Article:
Engaging Sermons: Bringing the Bible to Life

How a preaching peer group helped an imaginative preacher reach new heights in her quest to create engaging sermons.

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In this Strengthening Preaching blog series, preachers from a range of Christian traditions and denominations reflect on their growth as preachers through their involvement in the Strengthening Preaching initiative of Lilly Endowment Inc., which is coordinated by the Calvin Institute of Christian Worship. At the heart of the initiative are preaching peer groups, sponsored by various seminaries, which engage preachers in reading, discussion, preaching, and feedback—all within a collegial circle of support.

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As a pastor, I constantly seek to build my preaching skills so I can stimulate my congregation’s excitement about the transformative, inspirational Word of God. Being part of a preaching peer group has helped me to expand my preaching repertoire and techniques.

Our preaching peer group has eleven pastors from various congregational settings, multiple levels of preaching experience, and diverse cultural backgrounds. Therefore, we are privileged to encounter a wide range of preaching methodologies when we meet.

Because we are in the pulpit almost every Sunday, pastors rarely hear other preachers, so it’s refreshing to listen to my peers deliver engaging sermons. I also value receiving peer group feedback and hearing suggestions for strengthening my own sermons.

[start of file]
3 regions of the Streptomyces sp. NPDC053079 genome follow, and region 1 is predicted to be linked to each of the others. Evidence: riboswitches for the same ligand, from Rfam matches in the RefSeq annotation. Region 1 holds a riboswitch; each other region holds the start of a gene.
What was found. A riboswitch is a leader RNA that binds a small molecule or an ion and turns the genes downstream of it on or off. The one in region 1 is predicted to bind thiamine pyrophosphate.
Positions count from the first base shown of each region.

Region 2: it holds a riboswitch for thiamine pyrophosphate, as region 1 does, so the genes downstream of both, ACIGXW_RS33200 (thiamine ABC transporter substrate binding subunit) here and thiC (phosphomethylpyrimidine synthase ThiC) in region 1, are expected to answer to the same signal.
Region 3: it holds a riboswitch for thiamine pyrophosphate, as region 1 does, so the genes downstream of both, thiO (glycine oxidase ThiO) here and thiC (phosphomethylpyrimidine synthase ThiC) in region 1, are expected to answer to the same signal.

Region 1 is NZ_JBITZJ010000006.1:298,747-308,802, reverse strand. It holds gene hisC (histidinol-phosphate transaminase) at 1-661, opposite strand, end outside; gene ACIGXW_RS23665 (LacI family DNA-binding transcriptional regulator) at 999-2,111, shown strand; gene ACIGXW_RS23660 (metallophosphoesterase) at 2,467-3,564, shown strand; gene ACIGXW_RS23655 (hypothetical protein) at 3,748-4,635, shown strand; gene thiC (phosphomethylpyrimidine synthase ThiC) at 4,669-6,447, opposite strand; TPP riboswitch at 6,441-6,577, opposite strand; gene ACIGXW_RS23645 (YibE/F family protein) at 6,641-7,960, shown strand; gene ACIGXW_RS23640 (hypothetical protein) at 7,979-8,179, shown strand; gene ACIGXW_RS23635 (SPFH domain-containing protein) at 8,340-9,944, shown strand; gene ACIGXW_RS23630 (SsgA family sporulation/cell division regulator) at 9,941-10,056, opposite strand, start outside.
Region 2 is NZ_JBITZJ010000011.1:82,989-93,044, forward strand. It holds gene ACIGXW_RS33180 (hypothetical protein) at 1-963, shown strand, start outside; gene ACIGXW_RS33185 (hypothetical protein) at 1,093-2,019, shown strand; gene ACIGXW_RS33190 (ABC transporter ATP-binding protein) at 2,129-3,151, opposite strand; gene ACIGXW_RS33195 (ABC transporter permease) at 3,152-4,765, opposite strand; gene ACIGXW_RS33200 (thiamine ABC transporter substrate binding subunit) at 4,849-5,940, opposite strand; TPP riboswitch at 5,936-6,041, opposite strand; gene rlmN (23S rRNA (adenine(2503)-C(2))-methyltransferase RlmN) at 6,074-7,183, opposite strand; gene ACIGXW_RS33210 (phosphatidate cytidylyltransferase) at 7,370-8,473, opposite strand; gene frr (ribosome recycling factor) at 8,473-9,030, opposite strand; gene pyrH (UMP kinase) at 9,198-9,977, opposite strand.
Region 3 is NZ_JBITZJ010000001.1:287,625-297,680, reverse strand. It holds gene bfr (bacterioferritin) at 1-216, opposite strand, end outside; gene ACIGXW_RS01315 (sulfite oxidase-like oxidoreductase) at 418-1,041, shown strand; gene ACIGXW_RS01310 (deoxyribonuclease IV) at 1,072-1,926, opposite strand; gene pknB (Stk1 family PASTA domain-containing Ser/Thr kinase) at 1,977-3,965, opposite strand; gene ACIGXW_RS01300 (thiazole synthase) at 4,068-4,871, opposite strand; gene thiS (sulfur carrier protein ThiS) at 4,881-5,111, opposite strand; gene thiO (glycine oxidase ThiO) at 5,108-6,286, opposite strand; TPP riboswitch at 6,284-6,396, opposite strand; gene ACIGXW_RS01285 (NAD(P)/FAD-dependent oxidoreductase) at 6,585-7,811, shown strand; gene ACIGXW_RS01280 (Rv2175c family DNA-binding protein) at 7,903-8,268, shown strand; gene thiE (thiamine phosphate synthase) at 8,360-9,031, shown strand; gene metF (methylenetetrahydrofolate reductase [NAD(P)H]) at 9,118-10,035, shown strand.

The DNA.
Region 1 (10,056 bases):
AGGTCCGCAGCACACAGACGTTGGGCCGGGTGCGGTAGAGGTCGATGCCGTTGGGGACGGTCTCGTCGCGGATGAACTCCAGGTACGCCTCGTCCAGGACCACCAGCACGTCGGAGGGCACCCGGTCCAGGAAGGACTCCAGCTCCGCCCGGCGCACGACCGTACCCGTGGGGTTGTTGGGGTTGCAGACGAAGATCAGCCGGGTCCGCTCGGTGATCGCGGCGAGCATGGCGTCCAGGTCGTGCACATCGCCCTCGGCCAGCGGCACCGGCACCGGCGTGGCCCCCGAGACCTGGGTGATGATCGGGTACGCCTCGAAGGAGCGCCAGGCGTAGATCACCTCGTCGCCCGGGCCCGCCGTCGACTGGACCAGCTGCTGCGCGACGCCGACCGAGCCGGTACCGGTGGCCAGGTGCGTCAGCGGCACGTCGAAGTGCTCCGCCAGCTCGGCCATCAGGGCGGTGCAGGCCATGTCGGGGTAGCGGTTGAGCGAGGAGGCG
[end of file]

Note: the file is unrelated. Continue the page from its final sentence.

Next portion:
I serve a small African-American church with about 100 members. Hearing the struggles, challenges, and celebrations of my peers—especially experiences that cross various cultural boundaries—creates a common bond for the group. However, several times I have found myself telling my peers that there’s a different paradigm in an African-American church; The culture, expectations, and demands are different.

My congregation calls me “the teacher/preacher.” I realize we are living in a society that is basically biblically illiterate. If I can give them one concept, theme, morsel, or seed that will make them think about the message on their way home, then I am pleased. I am truly delighted when people in my congregation say they discuss my sermons over Sunday dinner using the sermon outline provided in the bulletin.

I believe that the Bible is the living Word of God. It becomes the living Word to the congregation when we bring the people in the Bible to life. We need to unpack their stories and retell them using all the creativity we can—imagery, props, music, creative thinking, critical thinking, and more—as led by the Holy Spirit.

In my church, sermons must be engaging because the preached Word is considered the highlight of our worship service. The pressure is on to deliver a powerful, dynamic, engaging, thought-provoking thirty-minute sermon.

That pressure was magnified when I first preached for my peer group, knowing that they would be evaluating and critiquing the message from various perspectives.

I was quite terrified. I edited the sermon to about twenty minutes to keep it flowing while I exegeted Acts 4:23–32 in a storytelling format. The sermon—entitled “The Church Was Praying!”—was from a series called The Power of a Praying Church. My peers’ feedback was quite positive, and they encouraged me to push the envelope even more. Many said they had never heard narrative, didactic preaching that was so engaging.